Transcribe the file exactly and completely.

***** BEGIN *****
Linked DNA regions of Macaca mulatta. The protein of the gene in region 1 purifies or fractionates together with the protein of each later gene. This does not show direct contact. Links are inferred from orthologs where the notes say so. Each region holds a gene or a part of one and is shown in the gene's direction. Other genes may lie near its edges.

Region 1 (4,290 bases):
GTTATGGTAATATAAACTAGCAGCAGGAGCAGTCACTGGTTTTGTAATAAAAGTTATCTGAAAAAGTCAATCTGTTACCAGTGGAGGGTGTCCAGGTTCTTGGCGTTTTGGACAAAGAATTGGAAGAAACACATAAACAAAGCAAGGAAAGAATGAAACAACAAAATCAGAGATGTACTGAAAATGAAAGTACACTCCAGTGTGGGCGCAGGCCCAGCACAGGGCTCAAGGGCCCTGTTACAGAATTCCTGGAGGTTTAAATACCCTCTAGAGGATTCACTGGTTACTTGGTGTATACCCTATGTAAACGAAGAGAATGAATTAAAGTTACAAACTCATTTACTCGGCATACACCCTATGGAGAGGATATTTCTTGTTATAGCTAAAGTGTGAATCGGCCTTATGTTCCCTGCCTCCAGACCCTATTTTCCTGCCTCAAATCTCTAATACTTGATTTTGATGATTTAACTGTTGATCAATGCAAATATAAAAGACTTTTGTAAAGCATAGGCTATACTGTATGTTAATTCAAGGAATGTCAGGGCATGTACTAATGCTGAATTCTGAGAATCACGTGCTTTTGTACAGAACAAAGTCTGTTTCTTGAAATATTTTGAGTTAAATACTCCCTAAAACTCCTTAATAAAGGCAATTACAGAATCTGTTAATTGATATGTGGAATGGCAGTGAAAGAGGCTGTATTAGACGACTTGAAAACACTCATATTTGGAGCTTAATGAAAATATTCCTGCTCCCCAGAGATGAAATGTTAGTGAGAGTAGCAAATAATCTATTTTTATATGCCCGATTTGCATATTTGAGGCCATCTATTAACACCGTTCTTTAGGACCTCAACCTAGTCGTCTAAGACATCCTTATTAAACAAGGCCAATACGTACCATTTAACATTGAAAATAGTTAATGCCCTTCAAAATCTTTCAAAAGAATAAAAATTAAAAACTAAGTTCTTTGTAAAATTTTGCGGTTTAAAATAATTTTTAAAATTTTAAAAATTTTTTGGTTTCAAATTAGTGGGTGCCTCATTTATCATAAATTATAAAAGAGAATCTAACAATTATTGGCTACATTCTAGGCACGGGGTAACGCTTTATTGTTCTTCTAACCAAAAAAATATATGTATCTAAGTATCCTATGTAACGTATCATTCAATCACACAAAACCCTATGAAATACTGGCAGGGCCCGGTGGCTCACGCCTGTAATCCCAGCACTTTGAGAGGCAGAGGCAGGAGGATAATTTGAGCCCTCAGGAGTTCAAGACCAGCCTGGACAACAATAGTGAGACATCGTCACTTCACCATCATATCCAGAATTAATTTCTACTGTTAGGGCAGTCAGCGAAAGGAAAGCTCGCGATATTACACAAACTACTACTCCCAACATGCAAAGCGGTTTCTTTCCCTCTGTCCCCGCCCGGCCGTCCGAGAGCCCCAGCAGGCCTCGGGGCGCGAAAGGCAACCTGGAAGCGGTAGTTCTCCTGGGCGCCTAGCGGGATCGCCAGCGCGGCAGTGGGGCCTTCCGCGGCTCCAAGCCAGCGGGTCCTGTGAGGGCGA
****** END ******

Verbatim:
Linked DNA regions of Macaca mulatta. The protein of the gene in region 1 purifies or fractionates together with the protein of each later gene. This does not show direct contact. Links are inferred from orthologs where the notes say so. Each region holds a gene or a part of one and is shown in the gene's direction. Other genes may lie near its edges.

Region 1 (4,290 bases):
GTTATGGTAATATAAACTAGCAGCAGGAGCAGTCACTGGTTTTGTAATAAAAGTTATCTGAAAAAGTCAATCTGTTACCAGTGGAGGGTGTCCAGGTTCTTGGCGTTTTGGACAAAGAATTGGAAGAAACACATAAACAAAGCAAGGAAAGAATGAAACAACAAAATCAGAGATGTACTGAAAATGAAAGTACACTCCAGTGTGGGCGCAGGCCCAGCACAGGGCTCAAGGGCCCTGTTACAGAATTCCTGGAGGTTTAAATACCCTCTAGAGGATTCACTGGTTACTTGGTGTATACCCTATGTAAACGAAGAGAATGAATTAAAGTTACAAACTCATTTACTCGGCATACACCCTATGGAGAGGATATTTCTTGTTATAGCTAAAGTGTGAATCGGCCTTATGTTCCCTGCCTCCAGACCCTATTTTCCTGCCTCAAATCTCTAATACTTGATTTTGATGATTTAACTGTTGATCAATGCAAATATAAAAGACTTTTGTAAAGCATAGGCTATACTGTATGTTAATTCAAGGAATGTCAGGGCATGTACTAATGCTGAATTCTGAGAATCACGTGCTTTTGTACAGAACAAAGTCTGTTTCTTGAAATATTTTGAGTTAAATACTCCCTAAAACTCCTTAATAAAGGCAATTACAGAATCTGTTAATTGATATGTGGAATGGCAGTGAAAGAGGCTGTATTAGACGACTTGAAAACACTCATATTTGGAGCTTAATGAAAATATTCCTGCTCCCCAGAGATGAAATGTTAGTGAGAGTAGCAAATAATCTATTTTTATATGCCCGATTTGCATATTTGAGGCCATCTATTAACACCGTTCTTTAGGACCTCAACCTAGTCGTCTAAGACATCCTTATTAAACAAGGCCAATACGTACCATTTAACATTGAAAATAGTTAATGCCCTTCAAAATCTTTCAAAAGAATAAAAATTAAAAACTAAGTTCTTTGTAAAATTTTGCGGTTTAAAATAATTTTTAAAATTTTAAAAATTTTTTGGTTTCAAATTAGTGGGTGCCTCATTTATCATAAATTATAAAAGAGAATCTAACAATTATTGGCTACATTCTAGGCACGGGGTAACGCTTTATTGTTCTTCTAACCAAAAAAATATATGTATCTAAGTATCCTATGTAACGTATCATTCAATCACACAAAACCCTATGAAATACTGGCAGGGCCCGGTGGCTCACGCCTGTAATCCCAGCACTTTGAGAGGCAGAGGCAGGAGGATAATTTGAGCCCTCAGGAGTTCAAGACCAGCCTGGACAACAATAGTGAGACATCGTCACTTCACCATCATATCCAGAATTAATTTCTACTGTTAGGGCAGTCAGCGAAAGGAAAGCTCGCGATATTACACAAACTACTACTCCCAACATGCAAAGCGGTTTCTTTCCCTCTGTCCCCGCCCGGCCGTCCGAGAGCCCCAGCAGGCCTCGGGGCGCGAAAGGCAACCTGGAAGCGGTAGTTCTCCTGGGCGCCTAGCGGGATCGCCAGCGCGGCAGTGGGGCCTTCCGCGGCTCCAAGCCAGCGGGTCCTGTGAGGGCGA